Investors can purchase or sell ETFs the same way they trade any other security with an order sent to a broker.
However, ETFs have certain characteristics that make some order types more advantageous than others. Following are the three most common order types that an investor should understand before participating in the ETF market.
Market orders are the simplest and represent the default order at most brokerages. It is simply an order to buy or sell a security at the best available price in the market at that moment. The advantage of a market order is that the investor is guaranteed to buy or sell as quickly as possible, because market orders prioritize speed of execution. The disadvantage of a market order, however, is that the investor does not know exactly what price will be paid or received for that security. The market can change very quickly as rapid volatility and liquidity changes can influence the prevailing market price.
The price one receives or pays on market orders can, at times, be particularly unpredictable for ETFs due to event driven market volatility that may result from political or economic announcements, for example. When trading during these periods, a market order provides no protection to the investor.
A limit order is an order to buy or sell an ETF at a specified price. Unlike market orders, limit orders prioritize price over speed of execution. As their name implies, they enable investors to set a limit on the price of their purchase or sale. At the brokerage, limit orders are ranked according to price competiveness and counterparty market participants have access to the most preferable order first. Therefore, it is not guaranteed that a limit order will be executed in full or at all during the trading day.
Another risk of these orders is that investors may not be able to trade their security at all if they specify a non-competitive price.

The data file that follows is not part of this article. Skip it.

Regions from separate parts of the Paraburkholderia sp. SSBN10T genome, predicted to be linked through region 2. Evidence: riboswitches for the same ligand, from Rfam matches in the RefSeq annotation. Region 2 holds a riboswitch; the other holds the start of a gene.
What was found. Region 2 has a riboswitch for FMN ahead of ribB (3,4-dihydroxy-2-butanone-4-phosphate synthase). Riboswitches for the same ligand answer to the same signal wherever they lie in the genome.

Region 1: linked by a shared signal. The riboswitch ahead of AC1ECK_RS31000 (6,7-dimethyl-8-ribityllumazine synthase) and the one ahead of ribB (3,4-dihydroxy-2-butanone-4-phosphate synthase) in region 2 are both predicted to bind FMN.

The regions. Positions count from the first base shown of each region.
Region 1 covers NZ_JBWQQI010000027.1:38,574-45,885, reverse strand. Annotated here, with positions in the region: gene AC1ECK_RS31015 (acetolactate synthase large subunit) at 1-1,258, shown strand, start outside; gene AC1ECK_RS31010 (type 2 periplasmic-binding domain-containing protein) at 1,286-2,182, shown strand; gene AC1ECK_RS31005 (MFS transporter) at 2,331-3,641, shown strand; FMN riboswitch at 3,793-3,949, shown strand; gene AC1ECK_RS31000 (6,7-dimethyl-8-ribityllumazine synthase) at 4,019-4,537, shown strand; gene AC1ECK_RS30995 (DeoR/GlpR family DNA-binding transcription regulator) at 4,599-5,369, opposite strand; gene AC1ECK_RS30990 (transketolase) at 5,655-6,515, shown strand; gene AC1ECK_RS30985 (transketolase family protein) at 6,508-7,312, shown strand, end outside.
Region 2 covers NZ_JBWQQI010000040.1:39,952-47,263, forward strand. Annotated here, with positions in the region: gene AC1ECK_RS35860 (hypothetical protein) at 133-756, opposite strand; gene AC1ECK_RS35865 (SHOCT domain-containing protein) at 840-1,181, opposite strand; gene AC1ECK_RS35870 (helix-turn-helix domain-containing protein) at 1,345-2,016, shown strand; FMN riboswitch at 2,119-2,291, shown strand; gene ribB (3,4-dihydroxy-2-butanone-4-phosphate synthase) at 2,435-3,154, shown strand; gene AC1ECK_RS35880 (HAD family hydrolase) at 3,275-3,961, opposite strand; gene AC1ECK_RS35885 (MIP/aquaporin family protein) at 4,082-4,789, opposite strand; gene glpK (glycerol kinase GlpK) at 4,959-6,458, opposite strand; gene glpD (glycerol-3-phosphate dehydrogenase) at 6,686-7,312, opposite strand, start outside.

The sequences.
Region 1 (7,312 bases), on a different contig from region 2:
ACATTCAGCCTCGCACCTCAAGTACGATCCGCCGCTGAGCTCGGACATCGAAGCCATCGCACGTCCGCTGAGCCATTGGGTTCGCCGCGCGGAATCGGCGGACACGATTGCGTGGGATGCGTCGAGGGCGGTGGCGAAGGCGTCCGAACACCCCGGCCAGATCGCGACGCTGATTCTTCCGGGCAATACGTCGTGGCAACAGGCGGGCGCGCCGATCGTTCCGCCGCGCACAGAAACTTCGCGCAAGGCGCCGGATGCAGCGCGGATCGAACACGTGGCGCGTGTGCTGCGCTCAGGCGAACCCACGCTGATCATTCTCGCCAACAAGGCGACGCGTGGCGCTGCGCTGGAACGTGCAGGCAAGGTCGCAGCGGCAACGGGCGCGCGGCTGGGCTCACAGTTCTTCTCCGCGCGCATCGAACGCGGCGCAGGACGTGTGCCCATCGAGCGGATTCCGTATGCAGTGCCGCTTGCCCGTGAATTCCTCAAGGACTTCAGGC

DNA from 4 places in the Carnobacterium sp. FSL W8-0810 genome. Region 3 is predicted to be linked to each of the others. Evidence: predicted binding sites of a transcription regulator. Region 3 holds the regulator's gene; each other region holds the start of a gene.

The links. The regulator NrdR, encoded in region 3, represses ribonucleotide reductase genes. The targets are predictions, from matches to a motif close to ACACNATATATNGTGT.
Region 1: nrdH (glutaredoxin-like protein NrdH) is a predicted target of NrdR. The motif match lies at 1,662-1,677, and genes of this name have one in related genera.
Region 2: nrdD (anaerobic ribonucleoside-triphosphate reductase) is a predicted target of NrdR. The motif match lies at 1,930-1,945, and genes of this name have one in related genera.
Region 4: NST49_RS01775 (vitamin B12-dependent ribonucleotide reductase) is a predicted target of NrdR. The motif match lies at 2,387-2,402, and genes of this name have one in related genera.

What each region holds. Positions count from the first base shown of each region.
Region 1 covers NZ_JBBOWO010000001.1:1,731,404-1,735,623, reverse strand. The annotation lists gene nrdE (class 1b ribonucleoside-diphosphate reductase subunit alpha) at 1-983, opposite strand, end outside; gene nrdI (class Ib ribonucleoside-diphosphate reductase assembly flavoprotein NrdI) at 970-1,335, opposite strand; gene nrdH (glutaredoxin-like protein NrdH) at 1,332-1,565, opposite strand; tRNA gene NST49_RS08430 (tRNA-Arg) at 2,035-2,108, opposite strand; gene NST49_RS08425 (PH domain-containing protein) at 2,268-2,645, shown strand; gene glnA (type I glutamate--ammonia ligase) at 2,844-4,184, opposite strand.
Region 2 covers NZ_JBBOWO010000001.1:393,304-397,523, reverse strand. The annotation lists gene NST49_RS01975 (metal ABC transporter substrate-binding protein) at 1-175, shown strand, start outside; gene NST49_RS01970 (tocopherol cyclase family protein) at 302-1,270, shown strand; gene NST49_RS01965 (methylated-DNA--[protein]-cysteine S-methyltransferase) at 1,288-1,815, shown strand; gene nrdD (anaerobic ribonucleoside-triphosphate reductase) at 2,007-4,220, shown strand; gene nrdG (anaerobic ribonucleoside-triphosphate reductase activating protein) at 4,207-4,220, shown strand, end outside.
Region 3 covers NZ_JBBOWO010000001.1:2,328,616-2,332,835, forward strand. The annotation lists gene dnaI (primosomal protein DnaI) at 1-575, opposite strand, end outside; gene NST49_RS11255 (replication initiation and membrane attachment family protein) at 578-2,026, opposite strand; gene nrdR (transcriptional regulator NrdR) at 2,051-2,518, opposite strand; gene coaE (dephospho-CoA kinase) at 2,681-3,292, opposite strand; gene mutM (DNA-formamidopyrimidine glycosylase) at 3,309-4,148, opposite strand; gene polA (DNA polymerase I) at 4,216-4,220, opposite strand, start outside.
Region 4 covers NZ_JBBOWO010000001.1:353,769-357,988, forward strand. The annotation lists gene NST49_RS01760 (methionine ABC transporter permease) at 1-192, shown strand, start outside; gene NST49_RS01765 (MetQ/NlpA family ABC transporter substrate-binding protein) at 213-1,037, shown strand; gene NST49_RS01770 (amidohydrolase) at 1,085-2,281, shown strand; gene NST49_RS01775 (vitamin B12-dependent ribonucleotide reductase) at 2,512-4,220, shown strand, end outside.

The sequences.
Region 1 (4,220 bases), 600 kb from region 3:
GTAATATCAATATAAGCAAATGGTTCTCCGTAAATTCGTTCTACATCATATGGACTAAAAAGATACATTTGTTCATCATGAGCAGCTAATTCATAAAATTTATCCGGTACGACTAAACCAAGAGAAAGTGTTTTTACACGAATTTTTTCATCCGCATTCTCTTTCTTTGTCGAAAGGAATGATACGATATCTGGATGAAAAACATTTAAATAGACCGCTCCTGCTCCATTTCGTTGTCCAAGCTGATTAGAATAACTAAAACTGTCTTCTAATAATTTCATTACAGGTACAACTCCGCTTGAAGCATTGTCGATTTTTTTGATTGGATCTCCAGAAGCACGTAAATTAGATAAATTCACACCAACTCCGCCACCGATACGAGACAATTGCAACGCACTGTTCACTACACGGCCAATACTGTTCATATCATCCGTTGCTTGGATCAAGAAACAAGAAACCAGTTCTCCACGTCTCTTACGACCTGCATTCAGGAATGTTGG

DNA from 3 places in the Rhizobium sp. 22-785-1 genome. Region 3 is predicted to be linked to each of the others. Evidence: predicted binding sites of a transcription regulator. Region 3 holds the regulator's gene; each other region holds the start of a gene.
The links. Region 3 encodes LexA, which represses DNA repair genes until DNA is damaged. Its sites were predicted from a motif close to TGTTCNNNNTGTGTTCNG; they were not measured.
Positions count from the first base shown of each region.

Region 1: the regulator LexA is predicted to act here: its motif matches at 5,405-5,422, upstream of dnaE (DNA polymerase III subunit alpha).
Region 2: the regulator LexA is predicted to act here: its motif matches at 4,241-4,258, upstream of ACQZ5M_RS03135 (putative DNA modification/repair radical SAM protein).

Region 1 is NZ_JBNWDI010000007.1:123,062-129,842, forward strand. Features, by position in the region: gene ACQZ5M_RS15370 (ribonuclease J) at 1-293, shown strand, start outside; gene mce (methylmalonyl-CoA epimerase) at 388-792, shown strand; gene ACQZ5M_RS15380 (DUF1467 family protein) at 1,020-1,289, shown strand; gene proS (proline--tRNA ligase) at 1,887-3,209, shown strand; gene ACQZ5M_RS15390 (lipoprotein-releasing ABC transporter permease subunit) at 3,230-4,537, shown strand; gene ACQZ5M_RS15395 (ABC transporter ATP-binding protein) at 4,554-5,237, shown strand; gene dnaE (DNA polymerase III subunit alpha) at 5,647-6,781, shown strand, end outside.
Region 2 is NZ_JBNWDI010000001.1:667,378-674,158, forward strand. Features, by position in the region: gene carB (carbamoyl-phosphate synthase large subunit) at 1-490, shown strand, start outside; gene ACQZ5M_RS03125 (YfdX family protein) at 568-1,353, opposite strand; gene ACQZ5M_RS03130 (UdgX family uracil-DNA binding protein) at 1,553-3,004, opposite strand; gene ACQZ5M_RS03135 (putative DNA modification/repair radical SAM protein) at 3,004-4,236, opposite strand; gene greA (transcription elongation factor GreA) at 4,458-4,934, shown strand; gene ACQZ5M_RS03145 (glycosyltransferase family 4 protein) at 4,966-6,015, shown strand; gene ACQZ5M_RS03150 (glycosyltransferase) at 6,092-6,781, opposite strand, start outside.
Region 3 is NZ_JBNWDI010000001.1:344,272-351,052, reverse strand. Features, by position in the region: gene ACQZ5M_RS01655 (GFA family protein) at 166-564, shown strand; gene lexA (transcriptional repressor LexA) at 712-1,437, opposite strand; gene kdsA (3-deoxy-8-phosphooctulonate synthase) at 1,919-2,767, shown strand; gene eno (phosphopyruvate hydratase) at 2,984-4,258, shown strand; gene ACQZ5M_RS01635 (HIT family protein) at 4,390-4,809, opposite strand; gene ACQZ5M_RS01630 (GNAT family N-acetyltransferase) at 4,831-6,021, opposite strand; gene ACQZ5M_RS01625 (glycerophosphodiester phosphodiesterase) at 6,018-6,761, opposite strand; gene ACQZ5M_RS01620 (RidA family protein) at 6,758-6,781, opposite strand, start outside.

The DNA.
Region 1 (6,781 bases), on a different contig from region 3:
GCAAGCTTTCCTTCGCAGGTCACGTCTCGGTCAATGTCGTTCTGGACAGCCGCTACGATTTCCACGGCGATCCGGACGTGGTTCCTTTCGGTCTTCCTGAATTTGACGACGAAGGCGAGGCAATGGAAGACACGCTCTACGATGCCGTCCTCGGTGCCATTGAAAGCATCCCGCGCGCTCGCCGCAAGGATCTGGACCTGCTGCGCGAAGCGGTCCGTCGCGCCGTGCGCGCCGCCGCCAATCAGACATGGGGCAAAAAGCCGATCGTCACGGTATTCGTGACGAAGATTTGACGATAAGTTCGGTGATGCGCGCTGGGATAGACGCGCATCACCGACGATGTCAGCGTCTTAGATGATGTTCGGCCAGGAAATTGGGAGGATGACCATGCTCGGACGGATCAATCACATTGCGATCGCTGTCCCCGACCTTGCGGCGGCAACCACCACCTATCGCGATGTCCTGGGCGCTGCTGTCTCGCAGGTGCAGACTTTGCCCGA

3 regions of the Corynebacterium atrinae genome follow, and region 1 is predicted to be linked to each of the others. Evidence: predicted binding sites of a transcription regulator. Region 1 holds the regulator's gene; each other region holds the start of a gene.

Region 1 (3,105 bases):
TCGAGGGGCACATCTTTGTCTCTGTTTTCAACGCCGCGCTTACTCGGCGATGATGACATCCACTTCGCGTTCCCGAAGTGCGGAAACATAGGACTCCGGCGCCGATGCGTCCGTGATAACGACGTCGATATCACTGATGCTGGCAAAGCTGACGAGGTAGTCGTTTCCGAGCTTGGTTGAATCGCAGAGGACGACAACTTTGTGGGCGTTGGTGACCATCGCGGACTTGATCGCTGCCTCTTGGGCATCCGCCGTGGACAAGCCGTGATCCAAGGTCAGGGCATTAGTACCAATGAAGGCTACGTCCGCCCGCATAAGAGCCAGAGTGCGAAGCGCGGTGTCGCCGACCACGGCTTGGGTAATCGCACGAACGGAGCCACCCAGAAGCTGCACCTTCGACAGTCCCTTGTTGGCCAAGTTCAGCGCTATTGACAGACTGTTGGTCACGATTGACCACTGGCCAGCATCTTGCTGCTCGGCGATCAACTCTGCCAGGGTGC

However, when market volatility occurs, a limit order can provide some protection from unexpected political or economic announcements that may cause a significant change in an ETF's unit price.
A stop-loss order helps curb losses or protect gains by triggering a market order for an ETF once it reaches a specified unit price. Once the market hits this price, even if it is due to temporary market volatility, the ETF will be sold at the prevailing market price.
It is important to be aware that the stop-loss order is a longer-term conditional order that can stay in the market until it is filled or cancelled by the investor. The disadvantage is that once the stop-loss price is triggered, the sale price the investor realizes from the resulting market sell order may be lower than the unit price specified by the stop-loss order. However, the advantage of a stop-loss order is that it gives investors an automatic way to exit their positon once the specified price is reached.
|Market Order||Order is usually filled quickly||No control over the price at which the order is filled|
|Limit Order||Control over the price at which the order is filled||Chance the order will not be filled|